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Release Date: 5/6/1998
Contact Information: Dave Schmidt, U. S. EPA, (415) 744-1578

     (San Francisco)--The U. S. Environmental Protection Agency (U. S. EPA) and the Santa Ana Regional Water Quality Control Board today renewed Orange County's secondary treatment waiver, allowing the county's sanitation districts to continue discharging wastewater at current treatment levels,  but with additional guidelines to ensure ocean water protection.  Since 1985, Orange County has operated under a wastewater treatment permit and waiver from advanced sewage treatment requirements.  In today's action, U.S. EPA and the Regional Board approved a new permit with specific wastewater discharge limits and improved monitoring.

      "We have developed new monitoring requirements which will yield a better understanding of what's happening in the marine environment and more stringent limits on what can be discharged," said Felicia Marcus, U.S. EPA regional administrator. "Orange County will also be collecting data on bacteria in marine waters to ensure we can protect recreational uses.  Our limits will also encourage a much higher treatment level and increased wastewater reclamation by Orange County over the next few years."

     "The Regional Board is very pleased with the level of protection for public health and water quality that will be provided by this permit," said Regional Board Executive Officer Gerard Thibeault.   "In addition, the added flexibility built into the monitoring program for the permit will allow for program adjustments to accommodate demonstrated scientific or water quality needs."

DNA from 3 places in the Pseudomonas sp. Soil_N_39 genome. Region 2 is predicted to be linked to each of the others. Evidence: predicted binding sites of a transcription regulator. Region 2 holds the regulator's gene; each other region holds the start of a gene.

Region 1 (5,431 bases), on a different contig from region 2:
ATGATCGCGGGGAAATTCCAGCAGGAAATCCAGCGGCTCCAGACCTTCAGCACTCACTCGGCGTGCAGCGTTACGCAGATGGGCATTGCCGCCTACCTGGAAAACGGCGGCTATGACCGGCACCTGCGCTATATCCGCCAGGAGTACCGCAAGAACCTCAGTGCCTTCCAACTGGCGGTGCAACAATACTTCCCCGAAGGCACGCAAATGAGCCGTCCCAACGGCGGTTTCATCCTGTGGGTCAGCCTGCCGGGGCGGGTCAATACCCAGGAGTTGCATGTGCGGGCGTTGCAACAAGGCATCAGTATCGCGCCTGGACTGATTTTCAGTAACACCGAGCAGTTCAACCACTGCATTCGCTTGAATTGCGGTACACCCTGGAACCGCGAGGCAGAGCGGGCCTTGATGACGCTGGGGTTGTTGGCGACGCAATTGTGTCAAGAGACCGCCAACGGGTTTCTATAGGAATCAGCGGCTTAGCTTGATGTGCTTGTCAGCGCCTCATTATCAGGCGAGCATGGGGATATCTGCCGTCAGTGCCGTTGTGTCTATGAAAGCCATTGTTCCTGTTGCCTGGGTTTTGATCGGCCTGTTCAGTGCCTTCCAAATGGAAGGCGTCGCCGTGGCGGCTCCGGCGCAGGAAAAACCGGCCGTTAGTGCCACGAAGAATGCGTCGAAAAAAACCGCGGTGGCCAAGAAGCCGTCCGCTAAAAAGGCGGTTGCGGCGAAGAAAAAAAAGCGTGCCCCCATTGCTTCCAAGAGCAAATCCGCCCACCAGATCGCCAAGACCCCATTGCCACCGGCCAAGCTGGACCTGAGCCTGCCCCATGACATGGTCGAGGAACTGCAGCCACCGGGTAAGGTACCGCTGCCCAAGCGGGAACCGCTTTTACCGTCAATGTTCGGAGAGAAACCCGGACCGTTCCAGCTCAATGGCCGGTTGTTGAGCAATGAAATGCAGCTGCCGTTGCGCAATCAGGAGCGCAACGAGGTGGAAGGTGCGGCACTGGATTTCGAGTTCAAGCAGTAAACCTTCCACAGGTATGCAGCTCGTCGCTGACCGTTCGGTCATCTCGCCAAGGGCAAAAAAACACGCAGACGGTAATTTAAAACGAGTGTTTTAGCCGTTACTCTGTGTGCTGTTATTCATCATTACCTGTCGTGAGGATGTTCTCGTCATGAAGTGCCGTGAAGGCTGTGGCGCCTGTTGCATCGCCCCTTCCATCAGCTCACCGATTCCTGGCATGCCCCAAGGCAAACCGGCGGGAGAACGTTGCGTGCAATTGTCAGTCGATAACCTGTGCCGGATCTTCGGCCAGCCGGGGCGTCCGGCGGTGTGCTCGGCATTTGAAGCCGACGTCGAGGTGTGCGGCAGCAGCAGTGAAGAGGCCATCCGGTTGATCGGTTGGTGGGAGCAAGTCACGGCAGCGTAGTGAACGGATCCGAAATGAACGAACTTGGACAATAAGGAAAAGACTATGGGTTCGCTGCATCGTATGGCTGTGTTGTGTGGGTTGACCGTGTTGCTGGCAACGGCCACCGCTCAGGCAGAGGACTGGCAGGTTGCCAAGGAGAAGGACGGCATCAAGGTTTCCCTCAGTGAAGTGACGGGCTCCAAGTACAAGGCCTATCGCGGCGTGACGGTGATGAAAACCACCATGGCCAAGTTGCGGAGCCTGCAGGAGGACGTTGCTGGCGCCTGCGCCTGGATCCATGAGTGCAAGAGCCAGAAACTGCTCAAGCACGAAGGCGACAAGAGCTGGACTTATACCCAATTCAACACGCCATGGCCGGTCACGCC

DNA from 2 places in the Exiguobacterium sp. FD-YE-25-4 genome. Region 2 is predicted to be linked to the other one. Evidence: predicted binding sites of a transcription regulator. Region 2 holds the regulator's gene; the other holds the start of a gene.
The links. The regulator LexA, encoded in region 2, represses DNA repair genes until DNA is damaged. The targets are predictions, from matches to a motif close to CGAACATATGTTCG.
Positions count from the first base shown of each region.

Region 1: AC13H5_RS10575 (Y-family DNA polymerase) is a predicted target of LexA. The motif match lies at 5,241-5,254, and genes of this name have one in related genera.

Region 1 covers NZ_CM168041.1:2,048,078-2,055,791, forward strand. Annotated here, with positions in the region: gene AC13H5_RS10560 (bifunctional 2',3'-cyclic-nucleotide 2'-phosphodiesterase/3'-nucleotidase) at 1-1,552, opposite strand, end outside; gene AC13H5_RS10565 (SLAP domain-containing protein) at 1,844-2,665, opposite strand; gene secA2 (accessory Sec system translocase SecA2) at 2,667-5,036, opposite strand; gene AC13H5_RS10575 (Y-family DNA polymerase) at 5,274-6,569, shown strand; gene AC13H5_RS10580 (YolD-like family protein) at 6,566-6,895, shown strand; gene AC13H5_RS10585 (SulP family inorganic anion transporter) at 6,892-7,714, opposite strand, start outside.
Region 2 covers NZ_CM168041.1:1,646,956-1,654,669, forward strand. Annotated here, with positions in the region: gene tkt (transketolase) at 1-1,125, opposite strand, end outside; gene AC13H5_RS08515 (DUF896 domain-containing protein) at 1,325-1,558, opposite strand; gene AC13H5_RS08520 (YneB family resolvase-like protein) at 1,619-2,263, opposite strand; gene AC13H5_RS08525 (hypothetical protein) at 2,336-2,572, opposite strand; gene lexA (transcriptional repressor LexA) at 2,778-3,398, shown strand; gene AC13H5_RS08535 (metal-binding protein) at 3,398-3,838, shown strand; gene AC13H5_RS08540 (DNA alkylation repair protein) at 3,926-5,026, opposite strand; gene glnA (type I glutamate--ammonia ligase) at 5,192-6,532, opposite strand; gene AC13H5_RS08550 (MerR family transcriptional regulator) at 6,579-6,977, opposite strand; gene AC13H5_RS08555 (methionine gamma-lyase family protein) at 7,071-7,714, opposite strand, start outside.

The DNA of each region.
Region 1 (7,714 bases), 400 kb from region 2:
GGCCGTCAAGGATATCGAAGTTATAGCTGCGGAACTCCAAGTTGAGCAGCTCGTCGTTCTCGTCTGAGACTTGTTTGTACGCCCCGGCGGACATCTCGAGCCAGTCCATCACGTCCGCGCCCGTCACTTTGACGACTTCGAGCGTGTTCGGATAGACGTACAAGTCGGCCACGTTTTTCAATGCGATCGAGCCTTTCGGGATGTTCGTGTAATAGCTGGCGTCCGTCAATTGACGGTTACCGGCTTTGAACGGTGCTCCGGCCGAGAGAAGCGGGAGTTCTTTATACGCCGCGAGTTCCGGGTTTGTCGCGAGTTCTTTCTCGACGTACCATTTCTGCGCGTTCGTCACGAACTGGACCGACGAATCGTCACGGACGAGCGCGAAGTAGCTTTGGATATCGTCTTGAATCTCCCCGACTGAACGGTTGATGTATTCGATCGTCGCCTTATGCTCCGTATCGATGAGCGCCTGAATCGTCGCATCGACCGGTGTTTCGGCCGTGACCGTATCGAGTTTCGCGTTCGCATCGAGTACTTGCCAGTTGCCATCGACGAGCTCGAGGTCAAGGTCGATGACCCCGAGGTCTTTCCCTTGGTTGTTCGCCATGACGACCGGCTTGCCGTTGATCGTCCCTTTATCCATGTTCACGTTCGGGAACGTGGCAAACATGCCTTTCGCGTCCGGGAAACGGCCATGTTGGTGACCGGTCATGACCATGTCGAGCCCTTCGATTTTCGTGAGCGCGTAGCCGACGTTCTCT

Under the terms of the permit, Orange County will continue its current level of advanced primary and partial secondary sewage treatment, with effluent discharged via an outfall pipe terminating about 4.5 miles offshore from the mouth of the Santa Ana River, at a depth of about 195 feet.  U. S. EPA's analyses of the scientific data gathered by the Districts over more than a decade confirm that the discharge has had no detrimental effect on the ocean environment.

     The permit renewal includes effluent limitations for oil and grease, solids, organic materials, turbidity, pH, acute toxicity and other toxic pollutants.  It also contains a monitoring program designed to evaluate the impact of the wastewater discharge on the ocean environment, demonstrate compliance with applicable water quality standards, and measure toxic substances in the discharge.  The permit, including the variance from secondary sewage treatment requirements, is renewable every five years.

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